Gov. Greg Abbott's call for Texas to take the lead in calling for a convention of states to consider amendments to the U.S. Constitution comes amidst daily signs of discontent with politics writ large and widespread negativity about the performance of government institutions. This discontent shows up in Texans' job approval of Congress and their low levels of trust in all branches of the federal government and even of different levels of government within the American federal system.
Add to these attitudes a presidential campaign marked by loud complaints about our broken politics, failing institutions and the decline of the United States both at home and abroad, and one might assume that there is an eager audience for major modifications to the document that defines those much-maligned institutions: the U.S. Constitution.
But that assumption would be wrong. Some Texans support changing the Constitution. However, this support is strongest in corners that might confirm the suspicions of some conservatives that the ideas currently driving calls for a constitutional convention are unlikely to be the only ones on the table should such a convention come to pass. Perhaps more importantly, only a minority of Texans think the Constitution needs changing by a convention.
In the June 2016 University of Texas/Texas Politics Project Poll, we asked Texas voters to react to the following question: "Would you say the United States Constitution has held up well as the basis for our government and laws and is in little need of change, or would you say that we should hold a new constitutional convention to update the Constitution?" Overall, 55 percent of Texans said the Constitution has held up well, compared to only 26 percent who said we should hold a new constitutional convention. More interesting still, 68 percent of self-identified conservatives said the constitution has held up well, compared to only 49 percent of self-identified liberals. And on the other side, only 20 percent of conservatives said we should hold a new constitutional convention, compared to 37 percent of liberals.
These results reveal a more literally conservative impulse — that is, the impulse to respect established institutions and protect them from rapid change — that, at least at this moment, exists in some tension with the proposals for change contained in Abbott's "Texas Plan." Some of the proposed amendments in that plan — a balanced-budget amendment, requiring seven-justice supermajorities for some Supreme Court decisions and allowing the states to override Supreme Court decisions, for example — resonate with the political impulses of Republicans in the current climate. But the comparatively higher levels of support among liberals for a convention might well reinforce conservative impulses to defend the status quo — the threat of liberal change could outweigh the promise of changes justified in the name of conservatism.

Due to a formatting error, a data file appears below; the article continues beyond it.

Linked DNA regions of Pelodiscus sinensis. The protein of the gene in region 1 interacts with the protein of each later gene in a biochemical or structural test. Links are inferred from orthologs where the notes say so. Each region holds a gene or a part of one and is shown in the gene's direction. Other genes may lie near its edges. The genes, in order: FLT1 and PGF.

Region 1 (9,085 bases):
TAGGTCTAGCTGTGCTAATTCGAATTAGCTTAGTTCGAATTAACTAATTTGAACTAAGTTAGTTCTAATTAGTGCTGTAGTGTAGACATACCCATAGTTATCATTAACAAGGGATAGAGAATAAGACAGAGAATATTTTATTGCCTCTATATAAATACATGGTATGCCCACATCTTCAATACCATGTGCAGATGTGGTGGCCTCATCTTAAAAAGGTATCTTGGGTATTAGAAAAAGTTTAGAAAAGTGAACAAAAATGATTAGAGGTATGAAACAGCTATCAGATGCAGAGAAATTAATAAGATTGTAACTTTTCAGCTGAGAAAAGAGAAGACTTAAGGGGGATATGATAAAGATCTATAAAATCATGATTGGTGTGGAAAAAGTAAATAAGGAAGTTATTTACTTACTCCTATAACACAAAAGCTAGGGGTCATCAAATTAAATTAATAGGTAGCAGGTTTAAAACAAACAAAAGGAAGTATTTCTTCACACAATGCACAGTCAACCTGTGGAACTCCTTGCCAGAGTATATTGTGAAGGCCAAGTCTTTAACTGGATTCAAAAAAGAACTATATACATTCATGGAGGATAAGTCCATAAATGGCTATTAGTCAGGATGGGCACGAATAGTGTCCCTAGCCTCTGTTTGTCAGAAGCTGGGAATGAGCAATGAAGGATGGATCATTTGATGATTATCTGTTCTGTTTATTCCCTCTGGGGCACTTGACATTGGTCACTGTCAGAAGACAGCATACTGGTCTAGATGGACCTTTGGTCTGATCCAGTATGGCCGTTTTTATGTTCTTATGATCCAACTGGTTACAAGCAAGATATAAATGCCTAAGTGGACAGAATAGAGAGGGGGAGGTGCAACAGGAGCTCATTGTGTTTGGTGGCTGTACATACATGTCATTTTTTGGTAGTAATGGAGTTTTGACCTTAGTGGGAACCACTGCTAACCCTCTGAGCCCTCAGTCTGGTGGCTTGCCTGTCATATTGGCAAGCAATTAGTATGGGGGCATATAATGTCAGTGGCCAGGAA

The patterns in public opinion as registered in this question don't necessarily mean that the idea is dead on arrival. The question was purposefully posed in a way that signaled neither the partisan origins of the proposal nor the fact that at least one plan for amending the Constitution was being suggested and promoted by Abbott. Among those same conservatives described above, the governor has 71 percent job approval rating, and he was viewed favorably by 74 percent of these same conservatives in November. His stated support would likely move at least some Republicans to reconsider — and might even move some Democrats and liberals in the opposite direction, effectively moving toward a reversal of the current partisan and ideological pattern.
However, the lopsidedness of the poll results suggest that bringing the public along as he works to persuade the Legislature to pass a measure adding Texas to the list of states calling for a convention will take some retail sales — and spending some of his political capital during the legislative session.
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